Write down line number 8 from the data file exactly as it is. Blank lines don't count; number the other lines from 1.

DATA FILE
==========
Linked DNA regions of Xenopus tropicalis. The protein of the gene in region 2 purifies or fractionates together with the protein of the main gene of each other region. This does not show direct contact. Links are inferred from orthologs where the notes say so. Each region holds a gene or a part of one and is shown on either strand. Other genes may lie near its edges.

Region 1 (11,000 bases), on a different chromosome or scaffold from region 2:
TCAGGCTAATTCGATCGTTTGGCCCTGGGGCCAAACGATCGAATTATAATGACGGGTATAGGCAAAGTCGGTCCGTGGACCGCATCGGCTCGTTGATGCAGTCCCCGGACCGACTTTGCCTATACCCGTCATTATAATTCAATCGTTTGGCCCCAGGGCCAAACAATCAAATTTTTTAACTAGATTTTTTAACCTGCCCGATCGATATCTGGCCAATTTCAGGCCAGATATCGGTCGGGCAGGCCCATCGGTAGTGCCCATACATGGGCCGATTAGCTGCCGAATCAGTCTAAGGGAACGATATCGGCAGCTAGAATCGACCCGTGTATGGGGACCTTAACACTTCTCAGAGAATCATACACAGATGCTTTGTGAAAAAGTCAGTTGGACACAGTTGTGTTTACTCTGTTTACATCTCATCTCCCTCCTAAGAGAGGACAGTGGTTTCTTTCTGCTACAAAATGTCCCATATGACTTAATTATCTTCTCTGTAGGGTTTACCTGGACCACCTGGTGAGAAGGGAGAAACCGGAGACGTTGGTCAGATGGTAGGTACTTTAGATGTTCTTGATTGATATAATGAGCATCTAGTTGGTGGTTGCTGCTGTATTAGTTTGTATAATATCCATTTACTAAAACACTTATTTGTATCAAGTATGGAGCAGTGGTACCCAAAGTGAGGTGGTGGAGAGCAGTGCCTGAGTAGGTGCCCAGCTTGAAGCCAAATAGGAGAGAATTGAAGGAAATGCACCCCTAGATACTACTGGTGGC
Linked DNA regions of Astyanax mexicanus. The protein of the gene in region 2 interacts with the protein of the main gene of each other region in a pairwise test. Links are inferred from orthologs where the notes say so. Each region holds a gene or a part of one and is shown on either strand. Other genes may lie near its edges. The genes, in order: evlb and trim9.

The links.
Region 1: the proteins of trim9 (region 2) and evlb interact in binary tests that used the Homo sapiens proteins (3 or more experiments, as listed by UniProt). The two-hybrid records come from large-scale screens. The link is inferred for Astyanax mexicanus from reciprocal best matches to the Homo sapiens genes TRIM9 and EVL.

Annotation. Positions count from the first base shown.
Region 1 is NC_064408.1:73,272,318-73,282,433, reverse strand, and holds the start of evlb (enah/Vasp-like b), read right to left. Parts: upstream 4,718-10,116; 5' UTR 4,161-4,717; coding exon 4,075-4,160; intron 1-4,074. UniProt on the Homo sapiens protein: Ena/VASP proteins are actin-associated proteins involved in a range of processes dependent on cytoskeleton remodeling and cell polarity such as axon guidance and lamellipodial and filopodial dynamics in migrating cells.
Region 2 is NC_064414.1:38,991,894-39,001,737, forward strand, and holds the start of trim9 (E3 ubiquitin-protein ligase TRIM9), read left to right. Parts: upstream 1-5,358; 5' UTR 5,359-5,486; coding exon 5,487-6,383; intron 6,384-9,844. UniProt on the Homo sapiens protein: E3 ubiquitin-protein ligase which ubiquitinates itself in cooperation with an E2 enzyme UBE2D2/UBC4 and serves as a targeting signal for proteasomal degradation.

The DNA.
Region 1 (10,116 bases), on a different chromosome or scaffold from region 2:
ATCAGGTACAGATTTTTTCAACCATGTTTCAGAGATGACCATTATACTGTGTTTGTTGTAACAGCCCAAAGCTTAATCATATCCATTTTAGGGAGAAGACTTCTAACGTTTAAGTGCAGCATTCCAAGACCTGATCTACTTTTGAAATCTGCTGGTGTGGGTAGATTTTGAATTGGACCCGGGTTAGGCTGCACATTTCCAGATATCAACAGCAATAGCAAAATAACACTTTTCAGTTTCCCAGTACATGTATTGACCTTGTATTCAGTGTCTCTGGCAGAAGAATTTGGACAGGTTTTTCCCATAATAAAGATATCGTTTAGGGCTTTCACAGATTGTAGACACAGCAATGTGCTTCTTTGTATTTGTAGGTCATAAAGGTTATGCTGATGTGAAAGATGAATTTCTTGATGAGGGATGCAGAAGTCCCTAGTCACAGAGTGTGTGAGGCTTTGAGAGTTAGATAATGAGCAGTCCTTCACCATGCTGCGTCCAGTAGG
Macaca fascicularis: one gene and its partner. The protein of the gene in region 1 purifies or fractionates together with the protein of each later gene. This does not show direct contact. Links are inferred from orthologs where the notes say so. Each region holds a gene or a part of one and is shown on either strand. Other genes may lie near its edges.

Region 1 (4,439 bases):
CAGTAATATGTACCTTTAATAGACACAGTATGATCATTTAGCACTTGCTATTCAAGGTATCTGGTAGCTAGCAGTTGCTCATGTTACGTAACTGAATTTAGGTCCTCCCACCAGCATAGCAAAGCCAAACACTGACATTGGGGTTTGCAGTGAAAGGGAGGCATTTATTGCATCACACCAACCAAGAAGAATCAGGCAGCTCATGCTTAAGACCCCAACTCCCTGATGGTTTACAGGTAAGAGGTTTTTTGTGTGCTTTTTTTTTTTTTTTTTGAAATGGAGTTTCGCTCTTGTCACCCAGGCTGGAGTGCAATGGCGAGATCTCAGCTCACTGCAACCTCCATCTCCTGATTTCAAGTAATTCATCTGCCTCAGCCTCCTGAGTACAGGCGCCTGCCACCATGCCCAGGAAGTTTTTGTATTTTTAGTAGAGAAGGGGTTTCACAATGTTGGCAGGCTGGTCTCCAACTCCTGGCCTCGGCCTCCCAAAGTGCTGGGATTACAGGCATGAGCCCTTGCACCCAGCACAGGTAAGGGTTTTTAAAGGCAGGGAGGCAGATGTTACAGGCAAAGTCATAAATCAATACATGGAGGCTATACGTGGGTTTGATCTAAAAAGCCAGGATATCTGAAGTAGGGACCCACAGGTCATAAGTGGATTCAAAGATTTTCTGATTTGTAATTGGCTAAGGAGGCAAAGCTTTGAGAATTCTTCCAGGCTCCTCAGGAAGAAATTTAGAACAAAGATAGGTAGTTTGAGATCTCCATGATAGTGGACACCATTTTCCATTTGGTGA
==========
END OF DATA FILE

Region 1 is NC_064408.1:73,272,318-73,282,433, reverse strand, and holds the start of evlb (enah/Vasp-like b), read right to left. Parts: upstream 4,718-10,116; 5' UTR 4,161-4,717; coding exon 4,075-4,160; intron 1-4,074. UniProt on the Homo sapiens protein: Ena/VASP proteins are actin-associated proteins involved in a range of processes dependent on cytoskeleton remodeling and cell polarity such as axon guidance and lamellipodial and filopodial dynamics in migrating cells.